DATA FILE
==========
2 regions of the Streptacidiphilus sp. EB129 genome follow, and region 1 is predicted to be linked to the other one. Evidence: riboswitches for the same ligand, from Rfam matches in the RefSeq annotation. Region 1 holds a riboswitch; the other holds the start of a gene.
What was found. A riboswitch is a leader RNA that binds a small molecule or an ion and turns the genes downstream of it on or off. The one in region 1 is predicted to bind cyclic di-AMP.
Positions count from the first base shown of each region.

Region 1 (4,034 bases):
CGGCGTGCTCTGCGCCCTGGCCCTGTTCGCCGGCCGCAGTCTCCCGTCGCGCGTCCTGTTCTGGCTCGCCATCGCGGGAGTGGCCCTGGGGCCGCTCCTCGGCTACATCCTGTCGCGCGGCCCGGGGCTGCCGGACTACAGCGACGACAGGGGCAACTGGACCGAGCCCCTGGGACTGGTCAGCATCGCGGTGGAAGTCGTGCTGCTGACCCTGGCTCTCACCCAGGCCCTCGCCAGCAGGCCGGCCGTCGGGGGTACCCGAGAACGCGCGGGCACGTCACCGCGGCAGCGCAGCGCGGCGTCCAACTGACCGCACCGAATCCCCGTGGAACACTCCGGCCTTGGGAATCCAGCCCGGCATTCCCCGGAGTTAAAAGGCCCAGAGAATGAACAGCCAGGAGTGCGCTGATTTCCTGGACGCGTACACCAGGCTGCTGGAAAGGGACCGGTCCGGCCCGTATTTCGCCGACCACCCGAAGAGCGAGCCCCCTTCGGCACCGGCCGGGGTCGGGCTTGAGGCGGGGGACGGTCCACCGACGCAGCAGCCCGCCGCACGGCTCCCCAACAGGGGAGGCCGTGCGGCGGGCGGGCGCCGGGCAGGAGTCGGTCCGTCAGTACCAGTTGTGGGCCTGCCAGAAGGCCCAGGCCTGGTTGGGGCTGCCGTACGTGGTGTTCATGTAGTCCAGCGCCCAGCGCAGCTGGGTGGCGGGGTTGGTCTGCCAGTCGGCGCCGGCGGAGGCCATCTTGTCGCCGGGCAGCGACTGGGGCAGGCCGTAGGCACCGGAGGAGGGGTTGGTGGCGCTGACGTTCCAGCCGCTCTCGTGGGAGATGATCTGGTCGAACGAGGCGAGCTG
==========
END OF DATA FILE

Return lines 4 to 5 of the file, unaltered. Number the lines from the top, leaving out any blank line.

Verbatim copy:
Region 1 (4,034 bases):
CGGCGTGCTCTGCGCCCTGGCCCTGTTCGCCGGCCGCAGTCTCCCGTCGCGCGTCCTGTTCTGGCTCGCCATCGCGGGAGTGGCCCTGGGGCCGCTCCTCGGCTACATCCTGTCGCGCGGCCCGGGGCTGCCGGACTACAGCGACGACAGGGGCAACTGGACCGAGCCCCTGGGACTGGTCAGCATCGCGGTGGAAGTCGTGCTGCTGACCCTGGCTCTCACCCAGGCCCTCGCCAGCAGGCCGGCCGTCGGGGGTACCCGAGAACGCGCGGGCACGTCACCGCGGCAGCGCAGCGCGGCGTCCAACTGACCGCACCGAATCCCCGTGGAACACTCCGGCCTTGGGAATCCAGCCCGGCATTCCCCGGAGTTAAAAGGCCCAGAGAATGAACAGCCAGGAGTGCGCTGATTTCCTGGACGCGTACACCAGGCTGCTGGAAAGGGACCGGTCCGGCCCGTATTTCGCCGACCACCCGAAGAGCGAGCCCCCTTCGGCACCGGCCGGGGTCGGGCTTGAGGCGGGGGACGGTCCACCGACGCAGCAGCCCGCCGCACGGCTCCCCAACAGGGGAGGCCGTGCGGCGGGCGGGCGCCGGGCAGGAGTCGGTCCGTCAGTACCAGTTGTGGGCCTGCCAGAAGGCCCAGGCCTGGTTGGGGCTGCCGTACGTGGTGTTCATGTAGTCCAGCGCCCAGCGCAGCTGGGTGGCGGGGTTGGTCTGCCAGTCGGCGCCGGCGGAGGCCATCTTGTCGCCGGGCAGCGACTGGGGCAGGCCGTAGGCACCGGAGGAGGGGTTGGTGGCGCTGACGTTCCAGCCGCTCTCGTGGGAGATGATCTGGTCGAACGAGGCGAGCTG